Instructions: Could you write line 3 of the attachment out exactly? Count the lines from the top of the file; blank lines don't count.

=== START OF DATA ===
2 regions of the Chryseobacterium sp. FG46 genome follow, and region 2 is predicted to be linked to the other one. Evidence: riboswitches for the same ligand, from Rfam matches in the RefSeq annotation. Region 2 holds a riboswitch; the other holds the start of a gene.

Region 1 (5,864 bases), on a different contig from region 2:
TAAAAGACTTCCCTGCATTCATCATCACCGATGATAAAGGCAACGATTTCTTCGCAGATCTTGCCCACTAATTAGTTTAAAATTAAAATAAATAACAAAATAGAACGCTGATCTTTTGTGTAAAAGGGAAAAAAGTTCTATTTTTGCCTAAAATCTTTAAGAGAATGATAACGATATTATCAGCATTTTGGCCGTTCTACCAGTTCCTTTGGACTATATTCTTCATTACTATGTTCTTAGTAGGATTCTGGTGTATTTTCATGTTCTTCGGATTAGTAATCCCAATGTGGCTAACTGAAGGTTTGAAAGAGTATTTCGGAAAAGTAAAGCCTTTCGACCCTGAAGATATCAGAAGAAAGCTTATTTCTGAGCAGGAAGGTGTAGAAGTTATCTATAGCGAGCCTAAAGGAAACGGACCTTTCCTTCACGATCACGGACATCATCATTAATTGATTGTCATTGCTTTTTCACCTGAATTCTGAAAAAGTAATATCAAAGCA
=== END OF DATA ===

TAAAAGACTTCCCTGCATTCATCATCACCGATGATAAAGGCAACGATTTCTTCGCAGATCTTGCCCACTAATTAGTTTAAAATTAAAATAAATAACAAAATAGAACGCTGATCTTTTGTGTAAAAGGGAAAAAAGTTCTATTTTTGCCTAAAATCTTTAAGAGAATGATAACGATATTATCAGCATTTTGGCCGTTCTACCAGTTCCTTTGGACTATATTCTTCATTACTATGTTCTTAGTAGGATTCTGGTGTATTTTCATGTTCTTCGGATTAGTAATCCCAATGTGGCTAACTGAAGGTTTGAAAGAGTATTTCGGAAAAGTAAAGCCTTTCGACCCTGAAGATATCAGAAGAAAGCTTATTTCTGAGCAGGAAGGTGTAGAAGTTATCTATAGCGAGCCTAAAGGAAACGGACCTTTCCTTCACGATCACGGACATCATCATTAATTGATTGTCATTGCTTTTTCACCTGAATTCTGAAAAAGTAATATCAAAGCA